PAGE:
Here’s a little known fact that you won’t get from Hollywood or a Steven Spielberg flick. Did you know that the Philippines played a role in saving hundreds of Jews from the gas chambers and mass graves of the Holocaust? In 1939, two years before World War II reached the Pacific, the Commonwealth government under President Manuel L. Quezon allotted 10,000 visas and safe haven to Jews fleeing Nazi Europe. Some 1,200 Jews made it to Manila before the city itself fell to Japanese invaders.
70 years later, the first ever monument honoring Quezon and the Filipino nation for this “open door policy” was inaugurated on Israeli soil. The monument—a geometric, seven-meter-high sculpture titled “Open Doors”—was designed by Filipino artist Junyee (Luis Lee Jr.). Junyee won a competition held by the National Commission for Culture and the Arts in February 2007 for the monument project. He won a P300,000 cash prize for his design over seven other entries, including one submitted by a National Artist, according to the Philippine Embassy in Tel Aviv.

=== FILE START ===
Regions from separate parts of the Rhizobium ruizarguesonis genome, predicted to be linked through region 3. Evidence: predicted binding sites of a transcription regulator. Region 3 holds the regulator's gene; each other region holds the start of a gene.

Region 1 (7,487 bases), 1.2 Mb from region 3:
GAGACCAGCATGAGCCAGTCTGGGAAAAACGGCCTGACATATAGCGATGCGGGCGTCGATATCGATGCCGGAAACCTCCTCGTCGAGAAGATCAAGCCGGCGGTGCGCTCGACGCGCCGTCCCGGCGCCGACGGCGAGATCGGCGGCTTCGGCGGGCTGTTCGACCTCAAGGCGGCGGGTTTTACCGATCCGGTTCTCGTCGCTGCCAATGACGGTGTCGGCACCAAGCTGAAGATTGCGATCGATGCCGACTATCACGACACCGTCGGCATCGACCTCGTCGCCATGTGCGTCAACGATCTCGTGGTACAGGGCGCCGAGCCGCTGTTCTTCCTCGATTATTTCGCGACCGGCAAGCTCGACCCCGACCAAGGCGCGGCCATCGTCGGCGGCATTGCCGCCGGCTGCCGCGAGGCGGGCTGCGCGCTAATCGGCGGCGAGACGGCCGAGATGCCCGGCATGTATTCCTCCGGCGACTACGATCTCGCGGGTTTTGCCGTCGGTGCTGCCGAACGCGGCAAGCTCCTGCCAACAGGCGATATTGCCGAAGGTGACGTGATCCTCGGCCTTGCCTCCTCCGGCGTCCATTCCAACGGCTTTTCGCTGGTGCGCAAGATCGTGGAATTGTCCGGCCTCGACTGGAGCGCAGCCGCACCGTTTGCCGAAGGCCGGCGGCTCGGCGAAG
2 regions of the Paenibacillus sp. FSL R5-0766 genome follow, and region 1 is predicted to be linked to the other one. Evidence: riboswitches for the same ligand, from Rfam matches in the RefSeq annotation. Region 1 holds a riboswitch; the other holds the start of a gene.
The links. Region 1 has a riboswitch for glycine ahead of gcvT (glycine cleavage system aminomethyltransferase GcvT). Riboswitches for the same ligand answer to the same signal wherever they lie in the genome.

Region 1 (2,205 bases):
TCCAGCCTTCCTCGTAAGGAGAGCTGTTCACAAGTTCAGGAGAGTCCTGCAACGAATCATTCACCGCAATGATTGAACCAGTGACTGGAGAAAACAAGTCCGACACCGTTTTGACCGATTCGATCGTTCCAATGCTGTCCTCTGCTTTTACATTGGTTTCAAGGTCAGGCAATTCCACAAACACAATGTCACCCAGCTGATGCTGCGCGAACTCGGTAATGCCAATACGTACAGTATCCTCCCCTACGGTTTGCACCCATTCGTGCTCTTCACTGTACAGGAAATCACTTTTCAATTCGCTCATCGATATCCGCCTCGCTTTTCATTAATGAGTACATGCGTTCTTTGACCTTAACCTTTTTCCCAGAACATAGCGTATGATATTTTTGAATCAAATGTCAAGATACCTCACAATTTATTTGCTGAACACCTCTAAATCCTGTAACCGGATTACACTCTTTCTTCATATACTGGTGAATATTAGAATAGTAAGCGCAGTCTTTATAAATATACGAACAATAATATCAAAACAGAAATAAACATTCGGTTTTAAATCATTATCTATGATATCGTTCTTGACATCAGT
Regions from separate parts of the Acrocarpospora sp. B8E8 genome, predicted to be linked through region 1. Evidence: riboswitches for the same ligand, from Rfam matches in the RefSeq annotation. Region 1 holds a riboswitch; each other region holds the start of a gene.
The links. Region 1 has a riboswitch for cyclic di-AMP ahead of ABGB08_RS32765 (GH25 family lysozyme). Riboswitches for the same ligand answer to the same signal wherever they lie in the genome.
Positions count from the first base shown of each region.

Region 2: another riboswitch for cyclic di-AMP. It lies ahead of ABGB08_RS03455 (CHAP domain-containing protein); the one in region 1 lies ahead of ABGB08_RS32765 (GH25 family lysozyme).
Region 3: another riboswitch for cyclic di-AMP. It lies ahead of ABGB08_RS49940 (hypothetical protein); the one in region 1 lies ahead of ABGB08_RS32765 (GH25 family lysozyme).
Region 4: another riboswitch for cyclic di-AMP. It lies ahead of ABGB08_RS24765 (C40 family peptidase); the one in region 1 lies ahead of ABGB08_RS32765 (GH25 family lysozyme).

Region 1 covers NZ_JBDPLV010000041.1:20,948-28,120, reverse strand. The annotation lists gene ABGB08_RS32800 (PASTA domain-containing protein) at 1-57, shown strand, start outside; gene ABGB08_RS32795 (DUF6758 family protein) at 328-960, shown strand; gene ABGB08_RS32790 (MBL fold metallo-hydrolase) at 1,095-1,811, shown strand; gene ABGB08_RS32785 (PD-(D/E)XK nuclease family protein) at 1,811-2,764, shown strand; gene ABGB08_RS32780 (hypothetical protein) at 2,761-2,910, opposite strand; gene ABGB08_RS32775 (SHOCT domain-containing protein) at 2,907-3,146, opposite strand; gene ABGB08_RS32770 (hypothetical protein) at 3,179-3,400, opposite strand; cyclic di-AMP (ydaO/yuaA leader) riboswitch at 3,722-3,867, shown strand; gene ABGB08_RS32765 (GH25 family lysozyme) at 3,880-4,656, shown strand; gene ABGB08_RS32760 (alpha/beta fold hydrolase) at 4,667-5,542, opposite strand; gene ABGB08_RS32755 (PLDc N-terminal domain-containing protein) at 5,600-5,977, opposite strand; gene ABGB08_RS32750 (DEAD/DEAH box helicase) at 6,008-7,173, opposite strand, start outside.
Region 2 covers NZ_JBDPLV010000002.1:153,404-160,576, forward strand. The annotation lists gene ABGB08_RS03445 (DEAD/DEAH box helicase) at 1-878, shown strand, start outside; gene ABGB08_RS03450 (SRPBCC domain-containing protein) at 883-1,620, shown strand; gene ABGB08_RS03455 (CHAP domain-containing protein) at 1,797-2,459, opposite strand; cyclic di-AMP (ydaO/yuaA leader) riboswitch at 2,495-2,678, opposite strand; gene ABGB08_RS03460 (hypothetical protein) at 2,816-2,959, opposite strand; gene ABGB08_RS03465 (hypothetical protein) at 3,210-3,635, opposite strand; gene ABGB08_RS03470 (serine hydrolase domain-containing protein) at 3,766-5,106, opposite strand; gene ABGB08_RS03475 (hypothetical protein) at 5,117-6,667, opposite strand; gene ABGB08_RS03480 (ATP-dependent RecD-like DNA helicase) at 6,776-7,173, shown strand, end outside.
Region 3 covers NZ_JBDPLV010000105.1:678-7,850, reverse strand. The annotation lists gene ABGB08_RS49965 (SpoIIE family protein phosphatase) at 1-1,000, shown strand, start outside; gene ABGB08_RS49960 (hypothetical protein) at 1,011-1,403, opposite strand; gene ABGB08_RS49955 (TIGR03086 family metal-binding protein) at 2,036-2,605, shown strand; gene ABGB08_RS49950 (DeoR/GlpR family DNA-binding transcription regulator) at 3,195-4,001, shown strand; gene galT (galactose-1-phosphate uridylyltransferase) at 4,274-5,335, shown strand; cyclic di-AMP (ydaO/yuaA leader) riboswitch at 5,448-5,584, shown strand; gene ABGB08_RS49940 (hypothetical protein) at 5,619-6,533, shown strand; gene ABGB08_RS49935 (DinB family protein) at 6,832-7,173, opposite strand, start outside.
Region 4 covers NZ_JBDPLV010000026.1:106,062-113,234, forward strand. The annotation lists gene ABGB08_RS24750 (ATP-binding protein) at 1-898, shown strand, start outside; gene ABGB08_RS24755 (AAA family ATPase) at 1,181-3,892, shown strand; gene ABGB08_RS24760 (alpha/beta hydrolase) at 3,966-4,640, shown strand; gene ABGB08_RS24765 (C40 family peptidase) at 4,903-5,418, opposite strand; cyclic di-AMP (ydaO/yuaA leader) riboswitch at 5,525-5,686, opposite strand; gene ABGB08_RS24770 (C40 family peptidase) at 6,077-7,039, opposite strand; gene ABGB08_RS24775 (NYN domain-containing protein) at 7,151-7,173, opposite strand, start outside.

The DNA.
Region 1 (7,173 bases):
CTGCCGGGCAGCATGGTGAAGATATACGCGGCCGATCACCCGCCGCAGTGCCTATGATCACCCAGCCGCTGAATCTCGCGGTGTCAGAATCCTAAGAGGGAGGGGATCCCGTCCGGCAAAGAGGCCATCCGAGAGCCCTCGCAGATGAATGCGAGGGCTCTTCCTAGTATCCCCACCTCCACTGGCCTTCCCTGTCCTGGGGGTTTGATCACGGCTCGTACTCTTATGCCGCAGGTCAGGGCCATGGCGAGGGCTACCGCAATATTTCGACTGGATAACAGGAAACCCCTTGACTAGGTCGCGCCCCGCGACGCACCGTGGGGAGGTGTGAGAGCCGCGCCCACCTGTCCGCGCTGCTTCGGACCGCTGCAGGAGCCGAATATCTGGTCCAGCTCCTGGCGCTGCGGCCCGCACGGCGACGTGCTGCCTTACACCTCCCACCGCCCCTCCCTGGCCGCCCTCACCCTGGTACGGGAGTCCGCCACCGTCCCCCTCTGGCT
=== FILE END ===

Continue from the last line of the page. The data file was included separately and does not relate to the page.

Rendered mainly in steel and set on a base of marble tiles shipped from Romblon, the monument depicts three doors of ascending heights (three, five and seven meters). Viewed from above, Junyee’s work joins together “three triangles”—one representing the triangle of the Philippine flag, and the others signifying the two triangles that form the Star of David in the Israeli flag. Etched on the marble floor are three sets of “footprints” approaching the doors. The prints are said to be those of Weissler, fellow Jewish refugee George Loewenstein, and Doryliz Goffer, a young Filipino-Israeli born in the Philippines and a granddaughter of a Holocaust survivor.
This is something that every Filipino should be proud of, especially for anyone who has ever visited a concentration camp in Germany. In 2006, I had the opportunity to visit Dachau, the very first concentration camp to open in Germany. Like many of my American companions, I was petrified at the images and tour facts during my time on the grounds at Munich. For these reasons, I am very proud to have learned that Philippines played an important role in saving the lives many Jewish refugees.
For more on on the monument please refer to the article from Inquirer.net.
(Salamat, Danielle Polen)